Author: Krista Vernoff
Genre: Romantic Comedy
Writer’s Potential: 7
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At the home of Bess’s mother, BETSY, Bess, Betsy, her elderly AUNT BIZ, and GRANDMA BITS all wait impatiently for Bess’s boyfriend, NOAH, to finally propose to her. After dinner, he invites her out on Betsy’s porch for privacy…and dumps her. Bess is devastated. Meanwhile, Jake and Adam celebrate the promotion. Adam’s overbearing wife, EILEEN, prevents Adam from having any fun, but that doesn’t stop Jake from meeting and sleeping with a gorgeous blonde. When she leaves in the morning, Jake inundates her with facts and statistics about the average age a man marries and wonders if he’s pathetic. Visibly uncomfortable, the blonde leaves quickly. Jake’s Estonian father, ANDRES, runs a butcher shop. A well-known neighborhood matchmaker, RAFFIE, enters the shop at the same time as Betsy. The three of them converse, and Raffie realizes she has a match — Jake and Bess. They scheme to bring them together for a Solstice mass at the neighborhood’s Estonian church. Betsy and the others try to sell Bess on a matchmaker, while Andres and Jake’s sister, ROSE, do the same with Jake. Neither are convinced. They’re allowed to meet each other, briefly, much to Raffie’s consternation. Bess admires Jake’s cinnamon scent — he confesses to eating a Cinnabon before arriving — and they hit it off. Each wonders why the other would have to resort to a matchmaker, but they quickly realize it’s the doing of their concerned but overbearing parents. After Bess’s string of loser boyfriends and Jake’s one great love cheating on him (10 years ago), they’re both lonely and a little desperate. Jake tells Bess about Adam and Eileen, how they met while on vacation and fell in love over the course of one passionate week, but now they can’t stand each other. However, his parents are still very much in love. Jake and Bess both consider that maybe there’s something to the old traditions — maybe being forced into a commitment helps them make it work instead of giving up.
They decide to tell each other their worst flaws, but as each rattles off the list, the other pays no attention, instead fantasizing about what their life together would be like. Two weeks later, they’re at the church, getting married. Separately, Bess and Jake silent the complaints of Rachel and Adam. They meet in front of the priest, who marries them. They all sign the marriage license, which Jake slips in the pocket of his tux. The family and friends celebrate. The reception is a blur. Afterward, the entire group meets on a neighborhood bridge lined with thousands of locks. Betsy hands Bess a large symbolic brass lock and a key. Bess and Jake put the lock with the thousands of others. Per tradition, Bess is supposed to throw the key into the river, but she secretly pockets it instead. The family follows Bess and Jake back to the hotel, until they get into their room. Finally alone together, the silence is a bit awkward. They move past it quickly, making wild love.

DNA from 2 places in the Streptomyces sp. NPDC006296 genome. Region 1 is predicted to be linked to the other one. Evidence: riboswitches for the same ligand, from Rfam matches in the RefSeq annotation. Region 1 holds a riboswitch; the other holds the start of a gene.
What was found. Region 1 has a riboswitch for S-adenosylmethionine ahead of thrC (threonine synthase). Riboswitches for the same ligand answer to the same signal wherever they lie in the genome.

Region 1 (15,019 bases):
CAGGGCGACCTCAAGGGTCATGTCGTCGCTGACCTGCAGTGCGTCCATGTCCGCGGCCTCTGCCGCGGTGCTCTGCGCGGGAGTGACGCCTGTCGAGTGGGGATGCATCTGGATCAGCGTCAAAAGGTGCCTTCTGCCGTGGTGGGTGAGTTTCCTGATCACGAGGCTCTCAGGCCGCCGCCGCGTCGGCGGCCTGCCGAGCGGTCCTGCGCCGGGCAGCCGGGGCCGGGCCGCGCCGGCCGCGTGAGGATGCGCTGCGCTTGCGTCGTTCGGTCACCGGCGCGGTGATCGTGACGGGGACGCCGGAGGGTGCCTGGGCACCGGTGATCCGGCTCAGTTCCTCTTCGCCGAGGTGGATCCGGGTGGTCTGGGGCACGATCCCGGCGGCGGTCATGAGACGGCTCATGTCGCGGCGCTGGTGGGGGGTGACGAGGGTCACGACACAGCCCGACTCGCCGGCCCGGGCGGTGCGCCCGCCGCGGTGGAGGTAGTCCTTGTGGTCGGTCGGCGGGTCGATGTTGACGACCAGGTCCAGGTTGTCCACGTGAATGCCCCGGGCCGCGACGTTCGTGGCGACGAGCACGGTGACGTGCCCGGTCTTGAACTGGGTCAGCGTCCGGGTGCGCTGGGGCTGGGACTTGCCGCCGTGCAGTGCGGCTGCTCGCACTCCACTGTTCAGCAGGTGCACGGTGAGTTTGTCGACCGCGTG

Bess moves into Jake’s apartment. They break it in by having sex in every room in the house. Bess tries to get Jake to watch the Cubs game, but he only watches it on TiVo so he can focus on the statistics and remove the emotional component. Bess sets up a candlemaking workshop in Jake’s kitchen. In a fog of newlywed bliss, they fall in love with each others’ foibles (like Bess’s inability to parallel park without scratching other cars and Jake’s obsession with statistical analysis) and remain inseparable for a month. Jake takes Bess to Cubs games in the press box (where he ignores the game to schmooze with Allan). Rachel warns Bess that a bubble has formed that she’s just waiting to burst. Bess insists there’s no bubble.